Moth Collective’s Forest 500 Animates The Reality of Rainforest Destruction
Can an earnest but alarming cartoon help stop the 500 companies, investors and governments deforesting the Earth to crisis?
Yes or no, Moth Collective plans on giving it a shot with Forest 500, its animated short created for the Global Canopy Programme’s initiative of the same name, which has become Earth’s first rainforest rating agency.
An Animated Leap of Faith: An Interview With The Prophet Director Roger Allers
Kahlil Gibran’s The Prophet, a GKIDS release, is one of 2015’s most compelling films, but it also happens to be one of the historical highlights of anthology animation.
With supervising animation director and screenwriter Roger Allers, director of The Little Matchgirl and co-director of The Lion King, at the helm, The Prophet’s poetic, powerful sequences were produced across the gender spectrum by different artists, studios and directors — including Song of the Sea’s Tomm Moore, Sita Sings the Blues’ Nina Paley, and Cheatin”s Bill Plympton. But instead of being a cross-continental logistical tangle, Allers explained that the ambitious project, co-produced by Salma Hayek, was actually an animated treat.
“I was so fortunate in the talent assembled for The Prophet,” Allers recently told me via email, while spreading the film’s word abroad. “I felt like the kid with the box with two layers of different chocolates!”
Director Steve Martino Reboots Charlie Brown With The Peanuts Movie
With decades of cultural influence and capital beneath its hand-drawn belt, and the 50th anniversary of television’s foundational A Charlie Brown Christmas cartoon knocking at the door, Charles Schulz’s beloved Peanuts comic strip has nothing left to prove.
But this is not the case with Martino’s deft mixture of Schulz’s comic strips — whose 2D lines were literally extrapolated into 3D models manipulated by a team of animators — and the Bill Melendez-directed animated projects like A Charlie Brown Christmas and You’re in Love, Charlie Brown, which are heavily quoted in Blue Sky’s full-length revival. I spoke with the pleasantly surprised Martino by phone about The Peanuts Movie’s pressurized production, merging the worlds of 2D and 3D animation, and why a Charlie Brown who is actually noticed and praised by the Little Red-Haired Girl who has captivated him isn’t much of a stretch for Schulz old-schoolers and new adopters.
‘We Nailed It:’ An Interview With Shaun the Sheep Movie‘s Richard Starzak and Paul Kewley
Despite comparison to the cinema of Chaplin, Aardman Animations’ Shaun the Sheep Movie bowed stateside this summer to criticism of its comparatively light box-office haul and even its old-school stop-motion technique.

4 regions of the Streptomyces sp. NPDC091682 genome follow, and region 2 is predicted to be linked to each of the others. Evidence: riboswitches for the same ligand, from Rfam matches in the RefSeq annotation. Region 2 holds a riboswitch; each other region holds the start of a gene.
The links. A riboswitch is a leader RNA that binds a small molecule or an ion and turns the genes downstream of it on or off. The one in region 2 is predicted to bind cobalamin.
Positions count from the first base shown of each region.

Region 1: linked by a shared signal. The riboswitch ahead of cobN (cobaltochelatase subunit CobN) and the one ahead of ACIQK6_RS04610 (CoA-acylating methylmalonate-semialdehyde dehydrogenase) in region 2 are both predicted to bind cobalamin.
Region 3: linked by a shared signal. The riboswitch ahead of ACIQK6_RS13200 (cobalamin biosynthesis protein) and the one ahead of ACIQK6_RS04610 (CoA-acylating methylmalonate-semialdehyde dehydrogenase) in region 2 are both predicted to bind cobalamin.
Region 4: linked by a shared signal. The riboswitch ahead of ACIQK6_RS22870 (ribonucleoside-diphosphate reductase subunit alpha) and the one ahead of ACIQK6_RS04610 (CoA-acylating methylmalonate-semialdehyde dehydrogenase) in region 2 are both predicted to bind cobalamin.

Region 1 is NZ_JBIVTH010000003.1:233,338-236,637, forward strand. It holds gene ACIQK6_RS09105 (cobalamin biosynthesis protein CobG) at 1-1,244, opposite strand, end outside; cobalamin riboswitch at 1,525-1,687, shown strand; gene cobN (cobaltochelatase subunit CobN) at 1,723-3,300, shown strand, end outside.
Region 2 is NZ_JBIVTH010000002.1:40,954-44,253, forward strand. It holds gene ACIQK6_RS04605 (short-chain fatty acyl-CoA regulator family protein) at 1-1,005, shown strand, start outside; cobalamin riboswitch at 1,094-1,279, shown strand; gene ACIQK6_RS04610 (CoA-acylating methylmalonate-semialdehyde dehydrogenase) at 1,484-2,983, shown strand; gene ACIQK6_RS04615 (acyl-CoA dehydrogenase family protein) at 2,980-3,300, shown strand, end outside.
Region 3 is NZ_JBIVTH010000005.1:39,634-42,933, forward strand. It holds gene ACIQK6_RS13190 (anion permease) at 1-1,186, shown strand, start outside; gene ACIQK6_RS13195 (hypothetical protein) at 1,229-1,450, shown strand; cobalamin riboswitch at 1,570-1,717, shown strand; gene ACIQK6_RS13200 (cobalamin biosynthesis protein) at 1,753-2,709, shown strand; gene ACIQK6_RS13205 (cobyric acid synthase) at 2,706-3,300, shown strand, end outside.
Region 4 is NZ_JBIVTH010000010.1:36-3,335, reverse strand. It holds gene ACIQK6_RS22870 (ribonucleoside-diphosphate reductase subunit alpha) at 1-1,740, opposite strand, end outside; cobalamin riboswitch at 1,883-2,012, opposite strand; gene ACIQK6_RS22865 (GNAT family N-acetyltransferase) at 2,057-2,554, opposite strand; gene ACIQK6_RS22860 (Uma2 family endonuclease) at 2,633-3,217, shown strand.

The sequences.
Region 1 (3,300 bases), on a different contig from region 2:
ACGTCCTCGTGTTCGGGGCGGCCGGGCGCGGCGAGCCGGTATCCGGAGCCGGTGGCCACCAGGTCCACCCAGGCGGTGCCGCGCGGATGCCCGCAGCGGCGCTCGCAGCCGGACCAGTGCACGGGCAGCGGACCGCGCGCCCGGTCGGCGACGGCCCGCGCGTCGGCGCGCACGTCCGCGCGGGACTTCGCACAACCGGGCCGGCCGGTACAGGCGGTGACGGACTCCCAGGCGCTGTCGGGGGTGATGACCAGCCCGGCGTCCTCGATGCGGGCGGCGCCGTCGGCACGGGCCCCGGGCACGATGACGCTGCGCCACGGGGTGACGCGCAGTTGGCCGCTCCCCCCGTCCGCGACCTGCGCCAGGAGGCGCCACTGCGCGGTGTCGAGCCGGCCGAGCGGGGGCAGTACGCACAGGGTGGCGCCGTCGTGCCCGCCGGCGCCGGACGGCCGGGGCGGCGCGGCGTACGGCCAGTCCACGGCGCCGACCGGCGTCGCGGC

But with a $100 million worldwide return on a slender $25 million budget, an Oscar campaign on the docket, and a sequel quite well underway, few are knocking Shaun the Sheep Movie now. They’re probably taking notes on how to make an all-ages masterpiece stripped of cynicism, with much less money than well-endowed CG competitors.
“I think people have an expectation, and a misunderstanding, that for an animated film to be a success, it has to make a billion dollars,” Shaun the Sheep producer Paul Kewley (top photo, left) told Cartoon Brew by phone, in a mind-meld with Richard Starzak (above right), who directed the film with Mark Burton. “And I would argue, categorically, no. We’ve proven that.”
Rebooting Danger Mouse For A New Generation: Interview with Directors Robert Cullen and Paul O’Flanagan
Brian Cosgrove and Mark Hall’s surreal ’80s spy-fi cartoon Danger Mouse is rolling out a sleeker post-millennial reboot across the pond. But will its new iteration, produced by Ireland’s Boulder Animation, soar in the U.S.?
“Although Cosgrove isn’t directly involved in the Danger Mouse reboot, we met both Brian — and Brian Trueman, the original series’ main writer — on separate occasions,” current Danger Mouse animation director Paul O’Flanagan told Cartoon Brew. “We showed them what we were doing with the new show, and they were both very enthusiastic, supportive and wished us all the best.”
I Love Animators, I Just Want Them to Wake Up: A Birthday Interview With Ralph Bakshi
Legendary animation outsider Ralph Bakshi celebrated his 77th birthday yesterday with a defiant cartoon comeback called Last Days of Coney Island.
“I did 98 percent of all of the animation, and all of the backgrounds and in-betweens, which was hard for a 77-year-old guy,” Bakshi told me of his transgressive comeback. “At my age, I wouldn’t release it if I thought it didn’t work.”